The boom-boom-boom of a loud stereo in the city of Sunnyside will result in a misdemeanor fine of up to $500.
That's according to Sunnyside Police Chief Ed Radder, who at last night's city council meeting pledged to more actively pursue violators of the city's noise ordinance.
"We can do a better job of enforcement so people can have more peace and tranquillity," he said.
He noted the ordinance applies whether a car or home stereo music or bass bothers a home or business, or whether it's the car stereo four cars in front of you at a stop light. The crackdown also applies to buildings rented out for parties.
The city ordinance, adopted in 1984, doesn't measure noise by a decibel system, but according to whether it can be heard 50 feet away. "If you can hear the sound more than 50 feet away it's too loud," Radder said.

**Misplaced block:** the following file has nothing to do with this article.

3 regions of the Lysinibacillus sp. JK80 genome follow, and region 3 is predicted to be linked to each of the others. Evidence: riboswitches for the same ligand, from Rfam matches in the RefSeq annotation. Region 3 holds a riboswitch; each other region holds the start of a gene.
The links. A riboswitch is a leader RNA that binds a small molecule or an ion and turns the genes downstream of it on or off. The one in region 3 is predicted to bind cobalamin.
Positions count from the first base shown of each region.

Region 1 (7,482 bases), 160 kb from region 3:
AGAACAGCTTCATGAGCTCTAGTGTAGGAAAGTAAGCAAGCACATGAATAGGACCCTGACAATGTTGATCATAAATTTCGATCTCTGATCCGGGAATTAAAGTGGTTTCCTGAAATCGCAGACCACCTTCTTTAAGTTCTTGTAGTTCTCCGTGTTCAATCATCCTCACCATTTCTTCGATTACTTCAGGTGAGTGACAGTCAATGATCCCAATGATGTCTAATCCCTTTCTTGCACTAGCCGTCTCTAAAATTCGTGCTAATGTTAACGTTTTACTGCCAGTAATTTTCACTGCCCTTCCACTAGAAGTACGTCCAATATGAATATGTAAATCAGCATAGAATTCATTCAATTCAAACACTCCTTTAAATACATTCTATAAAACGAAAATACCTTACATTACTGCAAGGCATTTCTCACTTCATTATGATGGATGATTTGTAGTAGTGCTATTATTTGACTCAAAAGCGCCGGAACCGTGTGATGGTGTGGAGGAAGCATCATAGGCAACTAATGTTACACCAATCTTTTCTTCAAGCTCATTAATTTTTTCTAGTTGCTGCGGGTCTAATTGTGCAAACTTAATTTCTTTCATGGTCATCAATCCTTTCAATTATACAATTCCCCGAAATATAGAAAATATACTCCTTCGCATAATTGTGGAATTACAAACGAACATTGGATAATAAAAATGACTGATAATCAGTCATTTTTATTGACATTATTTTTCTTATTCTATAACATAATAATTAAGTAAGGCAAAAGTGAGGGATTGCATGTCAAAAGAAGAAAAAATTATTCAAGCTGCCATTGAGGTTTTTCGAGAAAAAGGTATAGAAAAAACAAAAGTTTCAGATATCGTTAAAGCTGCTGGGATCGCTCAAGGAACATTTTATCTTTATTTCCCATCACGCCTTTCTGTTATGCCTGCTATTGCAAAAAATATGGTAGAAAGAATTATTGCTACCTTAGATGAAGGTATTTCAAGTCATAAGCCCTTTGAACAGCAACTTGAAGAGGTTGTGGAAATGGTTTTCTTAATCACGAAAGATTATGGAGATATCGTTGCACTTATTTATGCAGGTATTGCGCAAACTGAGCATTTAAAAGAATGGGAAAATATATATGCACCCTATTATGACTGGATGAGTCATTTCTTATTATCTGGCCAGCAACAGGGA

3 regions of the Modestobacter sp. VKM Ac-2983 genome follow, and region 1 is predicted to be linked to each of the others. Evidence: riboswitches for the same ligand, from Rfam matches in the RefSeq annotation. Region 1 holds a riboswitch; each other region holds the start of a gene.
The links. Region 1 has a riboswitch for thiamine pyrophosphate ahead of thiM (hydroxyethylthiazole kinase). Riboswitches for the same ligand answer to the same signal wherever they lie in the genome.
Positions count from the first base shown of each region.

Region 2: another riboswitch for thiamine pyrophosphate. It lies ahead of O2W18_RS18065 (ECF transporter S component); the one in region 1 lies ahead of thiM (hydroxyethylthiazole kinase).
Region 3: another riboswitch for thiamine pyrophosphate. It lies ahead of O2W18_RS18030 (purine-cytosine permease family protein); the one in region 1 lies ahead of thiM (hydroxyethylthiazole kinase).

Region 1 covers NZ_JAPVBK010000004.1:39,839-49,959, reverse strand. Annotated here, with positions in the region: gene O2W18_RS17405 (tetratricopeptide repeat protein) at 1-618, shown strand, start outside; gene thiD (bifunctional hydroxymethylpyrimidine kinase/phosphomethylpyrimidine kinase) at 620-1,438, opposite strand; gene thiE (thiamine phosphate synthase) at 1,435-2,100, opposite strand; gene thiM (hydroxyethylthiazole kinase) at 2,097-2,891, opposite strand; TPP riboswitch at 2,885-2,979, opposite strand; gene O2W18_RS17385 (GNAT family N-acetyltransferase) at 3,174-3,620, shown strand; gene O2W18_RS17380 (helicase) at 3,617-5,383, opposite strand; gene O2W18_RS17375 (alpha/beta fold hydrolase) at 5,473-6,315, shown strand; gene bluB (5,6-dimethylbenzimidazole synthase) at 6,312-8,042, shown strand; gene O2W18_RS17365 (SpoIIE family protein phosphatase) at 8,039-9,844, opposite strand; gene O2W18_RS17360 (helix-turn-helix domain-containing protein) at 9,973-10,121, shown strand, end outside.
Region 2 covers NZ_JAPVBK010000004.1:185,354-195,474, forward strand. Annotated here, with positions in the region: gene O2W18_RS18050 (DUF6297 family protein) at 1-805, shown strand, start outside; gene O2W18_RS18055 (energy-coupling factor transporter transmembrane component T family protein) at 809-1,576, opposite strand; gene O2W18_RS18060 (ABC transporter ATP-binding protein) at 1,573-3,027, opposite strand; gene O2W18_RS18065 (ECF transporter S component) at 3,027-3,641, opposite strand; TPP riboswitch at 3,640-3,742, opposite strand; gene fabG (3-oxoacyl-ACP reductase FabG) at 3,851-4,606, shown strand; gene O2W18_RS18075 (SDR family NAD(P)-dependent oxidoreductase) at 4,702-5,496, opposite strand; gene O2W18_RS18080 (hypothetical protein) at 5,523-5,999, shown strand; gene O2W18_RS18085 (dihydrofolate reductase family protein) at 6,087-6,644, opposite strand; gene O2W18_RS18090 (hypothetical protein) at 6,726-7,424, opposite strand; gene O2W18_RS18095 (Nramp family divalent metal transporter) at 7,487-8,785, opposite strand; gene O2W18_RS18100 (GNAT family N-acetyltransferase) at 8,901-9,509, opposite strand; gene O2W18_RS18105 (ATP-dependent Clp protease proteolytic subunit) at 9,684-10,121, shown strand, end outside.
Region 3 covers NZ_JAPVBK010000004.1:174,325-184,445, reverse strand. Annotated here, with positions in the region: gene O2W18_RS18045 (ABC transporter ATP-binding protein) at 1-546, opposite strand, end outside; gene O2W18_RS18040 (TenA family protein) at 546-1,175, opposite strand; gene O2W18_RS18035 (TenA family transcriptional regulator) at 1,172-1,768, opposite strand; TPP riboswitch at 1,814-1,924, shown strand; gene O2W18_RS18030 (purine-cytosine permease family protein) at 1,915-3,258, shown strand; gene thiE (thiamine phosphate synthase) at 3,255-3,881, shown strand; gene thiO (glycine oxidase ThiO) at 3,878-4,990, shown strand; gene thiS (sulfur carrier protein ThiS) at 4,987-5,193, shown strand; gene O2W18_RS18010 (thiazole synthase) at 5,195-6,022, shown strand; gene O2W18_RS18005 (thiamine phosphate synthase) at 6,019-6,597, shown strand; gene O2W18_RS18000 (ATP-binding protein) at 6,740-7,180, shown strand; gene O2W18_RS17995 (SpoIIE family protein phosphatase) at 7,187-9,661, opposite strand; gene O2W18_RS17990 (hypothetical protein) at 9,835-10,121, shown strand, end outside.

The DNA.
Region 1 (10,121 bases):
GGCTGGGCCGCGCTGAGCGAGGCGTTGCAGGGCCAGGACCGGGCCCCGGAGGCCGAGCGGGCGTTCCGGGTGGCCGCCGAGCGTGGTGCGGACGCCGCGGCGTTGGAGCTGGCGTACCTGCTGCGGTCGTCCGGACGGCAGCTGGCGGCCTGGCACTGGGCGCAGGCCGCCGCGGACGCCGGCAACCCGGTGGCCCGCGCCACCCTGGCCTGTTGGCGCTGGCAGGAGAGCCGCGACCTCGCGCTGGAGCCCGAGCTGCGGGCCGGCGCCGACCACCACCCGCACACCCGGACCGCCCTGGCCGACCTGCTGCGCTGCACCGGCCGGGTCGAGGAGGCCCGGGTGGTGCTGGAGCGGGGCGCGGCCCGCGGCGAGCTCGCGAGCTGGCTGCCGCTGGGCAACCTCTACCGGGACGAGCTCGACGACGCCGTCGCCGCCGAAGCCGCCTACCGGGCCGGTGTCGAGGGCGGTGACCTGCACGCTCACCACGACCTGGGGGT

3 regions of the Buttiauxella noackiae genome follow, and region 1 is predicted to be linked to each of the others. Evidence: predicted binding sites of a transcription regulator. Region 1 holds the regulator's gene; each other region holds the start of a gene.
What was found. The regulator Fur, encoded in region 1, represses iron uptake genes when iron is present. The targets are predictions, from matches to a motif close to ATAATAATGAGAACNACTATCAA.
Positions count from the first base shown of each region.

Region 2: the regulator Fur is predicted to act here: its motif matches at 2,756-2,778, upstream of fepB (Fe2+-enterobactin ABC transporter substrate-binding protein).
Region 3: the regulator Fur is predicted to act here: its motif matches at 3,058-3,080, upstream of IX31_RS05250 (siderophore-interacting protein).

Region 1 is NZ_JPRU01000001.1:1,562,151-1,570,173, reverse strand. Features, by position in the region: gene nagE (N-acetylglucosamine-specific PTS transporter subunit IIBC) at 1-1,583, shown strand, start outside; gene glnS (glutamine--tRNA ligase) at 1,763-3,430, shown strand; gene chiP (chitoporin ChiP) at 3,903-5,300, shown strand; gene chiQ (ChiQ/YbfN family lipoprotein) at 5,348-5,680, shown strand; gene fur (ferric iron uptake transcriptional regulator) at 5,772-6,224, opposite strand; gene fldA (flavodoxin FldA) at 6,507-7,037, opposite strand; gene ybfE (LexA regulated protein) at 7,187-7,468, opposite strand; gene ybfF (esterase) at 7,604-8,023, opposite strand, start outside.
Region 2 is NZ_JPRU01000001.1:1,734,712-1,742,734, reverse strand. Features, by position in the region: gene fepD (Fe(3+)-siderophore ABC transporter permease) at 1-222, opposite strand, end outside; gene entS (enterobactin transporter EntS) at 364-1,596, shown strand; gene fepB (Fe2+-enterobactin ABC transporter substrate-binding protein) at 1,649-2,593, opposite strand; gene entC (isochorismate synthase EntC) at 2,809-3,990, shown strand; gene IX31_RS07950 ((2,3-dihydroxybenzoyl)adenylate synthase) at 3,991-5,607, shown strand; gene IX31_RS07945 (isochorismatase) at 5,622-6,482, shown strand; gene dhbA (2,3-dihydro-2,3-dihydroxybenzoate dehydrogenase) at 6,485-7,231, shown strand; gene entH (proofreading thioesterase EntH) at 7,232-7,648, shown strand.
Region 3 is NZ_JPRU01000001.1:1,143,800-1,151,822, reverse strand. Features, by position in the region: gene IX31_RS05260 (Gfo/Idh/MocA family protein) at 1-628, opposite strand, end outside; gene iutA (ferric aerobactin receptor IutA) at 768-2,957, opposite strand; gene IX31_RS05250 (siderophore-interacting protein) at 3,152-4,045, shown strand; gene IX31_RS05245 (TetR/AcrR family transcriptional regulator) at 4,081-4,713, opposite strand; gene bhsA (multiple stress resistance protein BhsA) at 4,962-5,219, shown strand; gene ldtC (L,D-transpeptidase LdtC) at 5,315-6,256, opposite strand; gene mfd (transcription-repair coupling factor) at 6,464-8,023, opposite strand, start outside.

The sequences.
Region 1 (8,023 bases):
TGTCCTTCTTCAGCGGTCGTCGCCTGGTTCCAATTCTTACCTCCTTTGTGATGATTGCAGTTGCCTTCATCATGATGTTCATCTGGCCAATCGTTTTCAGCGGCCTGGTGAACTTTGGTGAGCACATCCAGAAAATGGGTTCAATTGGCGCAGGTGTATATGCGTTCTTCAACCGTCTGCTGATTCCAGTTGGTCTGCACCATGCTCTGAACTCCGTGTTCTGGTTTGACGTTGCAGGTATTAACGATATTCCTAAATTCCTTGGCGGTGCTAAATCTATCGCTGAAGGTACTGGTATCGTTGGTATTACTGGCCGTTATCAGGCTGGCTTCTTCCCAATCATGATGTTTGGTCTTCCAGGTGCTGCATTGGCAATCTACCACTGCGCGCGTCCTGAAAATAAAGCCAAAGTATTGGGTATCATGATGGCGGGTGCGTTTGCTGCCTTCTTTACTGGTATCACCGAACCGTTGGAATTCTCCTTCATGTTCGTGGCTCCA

As part of the crackdown, Radder said officers will pursue those who turn up the bass on a stereo so loud it "rattles the window molding."
The discussion at last night's council meeting stemmed from a request by Councilman Bill Gant. "Noise is an ongoing problem here," he said.
To highlight the increased problem, Radder said the department has fielded 111 loud music complaints so far this year, compared to 64 at this point in 2006.
And, Radder notes, the problem may be even worse than that, as he thinks many people are not filing official complaints about loud music because they think there's nothing that can be done.
That's not the case now.
"Just because they didn't get a ticket last week doesn't mean they won't get one this week," Radder said of offenders.
To that end, Radder later said that if a motorist is playing music too loud, local residents should jot down the license plate number and call police so officers can pursue the motorist in case he or she has left the area by the time law enforcement arrives.